Is there anything you find particularly challenging in your writing?
It’s important not to rely on clichés, so I find it challenging to discover unique ways to look at a situation and describe it in a way that makes my writing meaningful and powerful. I also have a list of words and phrases that I have to search and destroy when I edit, ones that I tend to overuse when writing my first drafts.
What would you say is your interesting writing quirk?
I always write first drafts of fiction on my laptop in an easy chair with my feet up on an ottoman in what I refer to as my library room (It’s really a small room with a chair, wall-length bookcase, and a window seat). Editing drafts are completed on a desktop computer in my office. Final drafts are edited on paper, usually at my desk. For non-fiction, it’s completely different. I write and edit non-fiction on my desktop computer, probably because I need space next to the computer to lay out pages of research for reference. The final draft, like my fiction, is completed on paper. I don’t like writing to music and prefer silence when I write, if possible.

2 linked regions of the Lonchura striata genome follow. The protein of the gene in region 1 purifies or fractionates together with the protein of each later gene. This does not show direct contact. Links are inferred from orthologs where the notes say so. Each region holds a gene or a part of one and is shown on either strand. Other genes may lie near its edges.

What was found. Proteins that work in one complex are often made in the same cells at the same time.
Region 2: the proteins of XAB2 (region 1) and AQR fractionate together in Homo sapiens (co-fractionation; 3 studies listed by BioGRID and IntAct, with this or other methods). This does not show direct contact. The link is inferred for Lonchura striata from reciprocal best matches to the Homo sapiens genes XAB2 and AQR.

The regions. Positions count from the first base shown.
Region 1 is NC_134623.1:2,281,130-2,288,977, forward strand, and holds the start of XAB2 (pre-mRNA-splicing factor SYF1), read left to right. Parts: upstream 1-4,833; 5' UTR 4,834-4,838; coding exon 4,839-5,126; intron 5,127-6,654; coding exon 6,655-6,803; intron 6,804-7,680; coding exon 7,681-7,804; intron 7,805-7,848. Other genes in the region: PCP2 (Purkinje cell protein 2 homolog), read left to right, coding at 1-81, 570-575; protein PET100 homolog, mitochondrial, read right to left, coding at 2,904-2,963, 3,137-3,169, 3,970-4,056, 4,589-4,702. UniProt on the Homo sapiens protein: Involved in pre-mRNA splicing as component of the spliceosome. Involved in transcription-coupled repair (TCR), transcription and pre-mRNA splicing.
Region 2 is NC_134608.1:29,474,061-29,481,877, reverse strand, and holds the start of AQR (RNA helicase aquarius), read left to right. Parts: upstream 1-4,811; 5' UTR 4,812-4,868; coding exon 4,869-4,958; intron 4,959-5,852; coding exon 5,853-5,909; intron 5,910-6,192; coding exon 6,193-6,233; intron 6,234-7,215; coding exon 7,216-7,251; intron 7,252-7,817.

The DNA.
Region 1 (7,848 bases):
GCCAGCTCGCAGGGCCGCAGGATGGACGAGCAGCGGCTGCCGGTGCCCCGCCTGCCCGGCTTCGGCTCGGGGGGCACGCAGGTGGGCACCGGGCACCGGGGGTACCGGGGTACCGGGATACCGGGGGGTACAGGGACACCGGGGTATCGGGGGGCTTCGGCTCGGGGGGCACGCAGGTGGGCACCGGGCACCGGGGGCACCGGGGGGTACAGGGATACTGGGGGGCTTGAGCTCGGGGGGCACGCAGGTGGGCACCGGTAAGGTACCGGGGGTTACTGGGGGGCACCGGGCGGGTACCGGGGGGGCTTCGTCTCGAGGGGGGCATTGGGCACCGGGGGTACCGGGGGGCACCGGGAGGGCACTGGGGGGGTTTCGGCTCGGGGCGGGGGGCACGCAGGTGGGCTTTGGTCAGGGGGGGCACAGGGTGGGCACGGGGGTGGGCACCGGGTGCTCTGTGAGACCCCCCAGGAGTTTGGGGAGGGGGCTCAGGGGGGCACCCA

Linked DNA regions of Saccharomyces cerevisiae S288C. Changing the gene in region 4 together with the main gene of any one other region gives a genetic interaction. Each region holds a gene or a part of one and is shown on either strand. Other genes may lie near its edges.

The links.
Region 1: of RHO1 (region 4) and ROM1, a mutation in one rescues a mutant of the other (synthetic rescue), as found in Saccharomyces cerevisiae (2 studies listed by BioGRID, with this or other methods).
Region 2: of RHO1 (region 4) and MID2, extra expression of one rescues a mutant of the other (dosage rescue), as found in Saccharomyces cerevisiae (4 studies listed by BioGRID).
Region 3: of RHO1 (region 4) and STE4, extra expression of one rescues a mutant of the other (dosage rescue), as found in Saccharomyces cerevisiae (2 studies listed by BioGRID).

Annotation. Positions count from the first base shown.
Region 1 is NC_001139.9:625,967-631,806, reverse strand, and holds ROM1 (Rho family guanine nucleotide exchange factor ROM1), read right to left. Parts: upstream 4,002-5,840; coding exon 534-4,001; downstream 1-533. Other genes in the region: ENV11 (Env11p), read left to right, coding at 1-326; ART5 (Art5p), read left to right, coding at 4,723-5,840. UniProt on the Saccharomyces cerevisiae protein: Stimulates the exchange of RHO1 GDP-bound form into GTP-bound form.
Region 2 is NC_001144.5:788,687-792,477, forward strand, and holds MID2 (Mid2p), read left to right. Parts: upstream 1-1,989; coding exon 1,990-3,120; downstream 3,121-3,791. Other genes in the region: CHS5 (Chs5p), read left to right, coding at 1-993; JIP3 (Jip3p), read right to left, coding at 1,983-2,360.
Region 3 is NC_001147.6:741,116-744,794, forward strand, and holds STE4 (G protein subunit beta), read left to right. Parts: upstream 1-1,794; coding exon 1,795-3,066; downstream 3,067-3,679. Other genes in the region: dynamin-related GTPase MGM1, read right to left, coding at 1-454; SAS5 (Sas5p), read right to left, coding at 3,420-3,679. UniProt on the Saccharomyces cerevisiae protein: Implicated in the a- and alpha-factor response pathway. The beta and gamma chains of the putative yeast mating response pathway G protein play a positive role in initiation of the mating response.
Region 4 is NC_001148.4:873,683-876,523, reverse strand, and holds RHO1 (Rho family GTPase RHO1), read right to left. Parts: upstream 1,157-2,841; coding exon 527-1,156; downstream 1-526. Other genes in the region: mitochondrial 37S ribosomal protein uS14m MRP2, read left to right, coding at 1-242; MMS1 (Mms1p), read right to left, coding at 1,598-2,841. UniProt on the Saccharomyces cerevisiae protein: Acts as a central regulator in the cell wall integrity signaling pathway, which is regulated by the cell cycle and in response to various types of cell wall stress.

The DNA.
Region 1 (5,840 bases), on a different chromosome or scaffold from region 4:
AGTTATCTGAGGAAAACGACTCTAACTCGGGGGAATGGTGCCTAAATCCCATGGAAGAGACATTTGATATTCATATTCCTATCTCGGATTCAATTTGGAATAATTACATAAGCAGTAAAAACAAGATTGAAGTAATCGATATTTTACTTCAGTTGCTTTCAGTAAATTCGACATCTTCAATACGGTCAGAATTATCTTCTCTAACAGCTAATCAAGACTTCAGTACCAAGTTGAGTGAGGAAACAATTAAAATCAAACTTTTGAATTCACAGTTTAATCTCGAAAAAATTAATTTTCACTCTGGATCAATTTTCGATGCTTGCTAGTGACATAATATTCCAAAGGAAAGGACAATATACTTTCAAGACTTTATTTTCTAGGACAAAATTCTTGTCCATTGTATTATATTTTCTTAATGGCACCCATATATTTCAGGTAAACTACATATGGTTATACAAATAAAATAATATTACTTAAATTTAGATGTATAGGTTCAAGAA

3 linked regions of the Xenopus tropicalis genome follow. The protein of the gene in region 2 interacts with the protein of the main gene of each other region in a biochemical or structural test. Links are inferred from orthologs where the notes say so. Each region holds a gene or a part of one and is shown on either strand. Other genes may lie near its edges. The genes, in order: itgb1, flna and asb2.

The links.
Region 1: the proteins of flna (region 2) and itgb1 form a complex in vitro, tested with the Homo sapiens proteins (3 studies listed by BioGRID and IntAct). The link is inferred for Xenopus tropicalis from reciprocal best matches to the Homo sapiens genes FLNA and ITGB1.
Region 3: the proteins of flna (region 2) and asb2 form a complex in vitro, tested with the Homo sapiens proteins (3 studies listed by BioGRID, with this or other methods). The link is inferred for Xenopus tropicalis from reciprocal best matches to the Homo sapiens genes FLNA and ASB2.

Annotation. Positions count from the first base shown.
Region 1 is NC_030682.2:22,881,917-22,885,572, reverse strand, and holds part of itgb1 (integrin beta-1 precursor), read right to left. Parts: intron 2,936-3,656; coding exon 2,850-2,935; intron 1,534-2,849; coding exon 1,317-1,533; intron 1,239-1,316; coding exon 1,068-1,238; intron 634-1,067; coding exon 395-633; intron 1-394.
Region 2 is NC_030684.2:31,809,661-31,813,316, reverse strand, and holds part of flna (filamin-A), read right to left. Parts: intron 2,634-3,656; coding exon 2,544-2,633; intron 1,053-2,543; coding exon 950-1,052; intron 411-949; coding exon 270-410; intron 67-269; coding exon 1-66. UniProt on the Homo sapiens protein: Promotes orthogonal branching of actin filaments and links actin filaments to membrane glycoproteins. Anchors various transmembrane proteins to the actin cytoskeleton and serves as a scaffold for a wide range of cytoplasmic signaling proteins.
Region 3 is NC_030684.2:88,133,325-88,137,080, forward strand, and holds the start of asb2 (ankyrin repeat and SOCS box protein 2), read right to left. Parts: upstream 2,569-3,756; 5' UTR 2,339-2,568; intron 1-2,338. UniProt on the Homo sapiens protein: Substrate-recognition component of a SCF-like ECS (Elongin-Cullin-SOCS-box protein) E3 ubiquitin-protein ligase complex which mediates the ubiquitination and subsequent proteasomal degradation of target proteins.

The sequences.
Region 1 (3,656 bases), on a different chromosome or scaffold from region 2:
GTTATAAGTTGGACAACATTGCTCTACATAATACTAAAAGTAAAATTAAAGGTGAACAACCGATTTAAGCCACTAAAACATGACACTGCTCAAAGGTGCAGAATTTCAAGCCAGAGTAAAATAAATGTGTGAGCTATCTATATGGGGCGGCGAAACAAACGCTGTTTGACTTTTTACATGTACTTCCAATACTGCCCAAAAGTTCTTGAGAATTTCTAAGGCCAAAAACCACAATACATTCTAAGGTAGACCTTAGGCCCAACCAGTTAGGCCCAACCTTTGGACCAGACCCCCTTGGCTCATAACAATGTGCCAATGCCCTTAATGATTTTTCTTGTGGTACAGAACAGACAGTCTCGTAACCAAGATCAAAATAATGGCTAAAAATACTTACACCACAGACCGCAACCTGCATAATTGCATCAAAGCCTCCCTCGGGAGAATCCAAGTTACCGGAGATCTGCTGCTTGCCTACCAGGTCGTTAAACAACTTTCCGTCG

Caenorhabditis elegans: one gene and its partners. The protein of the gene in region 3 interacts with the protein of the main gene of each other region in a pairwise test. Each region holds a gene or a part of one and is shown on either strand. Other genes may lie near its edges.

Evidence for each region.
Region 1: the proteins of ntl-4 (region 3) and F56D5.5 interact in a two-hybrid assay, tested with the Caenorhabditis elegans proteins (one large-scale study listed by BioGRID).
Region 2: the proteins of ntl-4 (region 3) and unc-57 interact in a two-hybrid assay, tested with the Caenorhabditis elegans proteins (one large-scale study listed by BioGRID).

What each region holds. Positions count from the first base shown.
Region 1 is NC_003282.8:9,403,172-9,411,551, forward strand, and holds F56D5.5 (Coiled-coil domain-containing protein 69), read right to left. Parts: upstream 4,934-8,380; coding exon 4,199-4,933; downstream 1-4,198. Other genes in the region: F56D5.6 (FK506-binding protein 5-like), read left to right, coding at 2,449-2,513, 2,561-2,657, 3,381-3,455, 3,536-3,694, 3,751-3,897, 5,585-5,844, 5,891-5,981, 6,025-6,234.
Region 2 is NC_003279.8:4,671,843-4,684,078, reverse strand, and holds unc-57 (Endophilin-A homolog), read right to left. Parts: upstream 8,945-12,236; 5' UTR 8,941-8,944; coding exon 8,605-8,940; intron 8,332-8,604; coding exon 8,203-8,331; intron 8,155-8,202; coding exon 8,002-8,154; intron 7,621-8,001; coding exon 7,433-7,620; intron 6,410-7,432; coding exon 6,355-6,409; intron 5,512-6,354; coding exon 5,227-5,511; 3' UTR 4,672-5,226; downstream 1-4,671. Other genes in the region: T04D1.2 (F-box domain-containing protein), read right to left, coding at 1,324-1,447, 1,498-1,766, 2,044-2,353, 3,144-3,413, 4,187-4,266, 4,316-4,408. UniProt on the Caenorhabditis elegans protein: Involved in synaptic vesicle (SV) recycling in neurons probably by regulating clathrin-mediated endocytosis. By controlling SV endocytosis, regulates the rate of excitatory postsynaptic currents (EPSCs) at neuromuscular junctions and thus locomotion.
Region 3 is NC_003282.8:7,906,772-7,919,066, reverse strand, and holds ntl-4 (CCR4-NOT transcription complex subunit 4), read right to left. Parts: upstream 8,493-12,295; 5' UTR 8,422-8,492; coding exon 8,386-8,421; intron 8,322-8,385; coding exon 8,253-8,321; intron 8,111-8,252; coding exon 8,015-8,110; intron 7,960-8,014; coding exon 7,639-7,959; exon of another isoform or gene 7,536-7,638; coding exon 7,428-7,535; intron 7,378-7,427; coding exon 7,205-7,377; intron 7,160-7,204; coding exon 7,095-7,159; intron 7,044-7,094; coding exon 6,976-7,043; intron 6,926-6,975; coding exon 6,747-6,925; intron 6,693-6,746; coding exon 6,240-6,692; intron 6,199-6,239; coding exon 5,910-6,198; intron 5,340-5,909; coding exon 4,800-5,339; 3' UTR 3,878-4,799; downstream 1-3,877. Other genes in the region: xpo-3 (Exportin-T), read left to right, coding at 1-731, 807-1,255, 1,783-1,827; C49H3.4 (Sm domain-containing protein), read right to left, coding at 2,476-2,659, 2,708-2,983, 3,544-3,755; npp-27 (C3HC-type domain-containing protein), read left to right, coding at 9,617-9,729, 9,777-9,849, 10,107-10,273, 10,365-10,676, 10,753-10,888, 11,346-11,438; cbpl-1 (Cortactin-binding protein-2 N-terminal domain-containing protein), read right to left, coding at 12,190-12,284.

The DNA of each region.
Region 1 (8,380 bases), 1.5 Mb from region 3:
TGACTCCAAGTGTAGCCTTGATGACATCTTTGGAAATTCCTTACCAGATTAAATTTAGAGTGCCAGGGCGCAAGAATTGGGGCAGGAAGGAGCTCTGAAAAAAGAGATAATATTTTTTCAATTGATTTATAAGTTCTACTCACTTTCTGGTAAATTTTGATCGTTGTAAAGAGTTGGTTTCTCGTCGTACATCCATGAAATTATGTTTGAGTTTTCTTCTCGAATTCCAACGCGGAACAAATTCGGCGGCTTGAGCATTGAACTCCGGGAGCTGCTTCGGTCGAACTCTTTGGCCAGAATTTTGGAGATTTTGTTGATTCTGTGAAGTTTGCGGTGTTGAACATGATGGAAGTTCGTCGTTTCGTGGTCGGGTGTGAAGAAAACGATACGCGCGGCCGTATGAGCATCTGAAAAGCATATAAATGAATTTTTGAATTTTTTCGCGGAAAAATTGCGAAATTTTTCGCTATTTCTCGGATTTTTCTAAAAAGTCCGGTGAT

What marketing tips would you share with new authors to get their careers off to a good start?
Interact with potential readers on social media, offer to guest blog or be interviewed on blogs whose readers might be interested in your book, and submit short fiction to anthologies for additional exposure. Interact with readers in Yahoo groups and other message boards, and on Goodreads and LibraryThing. Speak at conferences if you can. Join organizations appropriate to your genre, i.e. International Thriller Writers, Mystery Writers of America, Horror Writers Association, Society of Children’s Book Writers and Illustrators, and network with other authors in your genre.
Most importantly—write. Write. And write.
Where can we find you?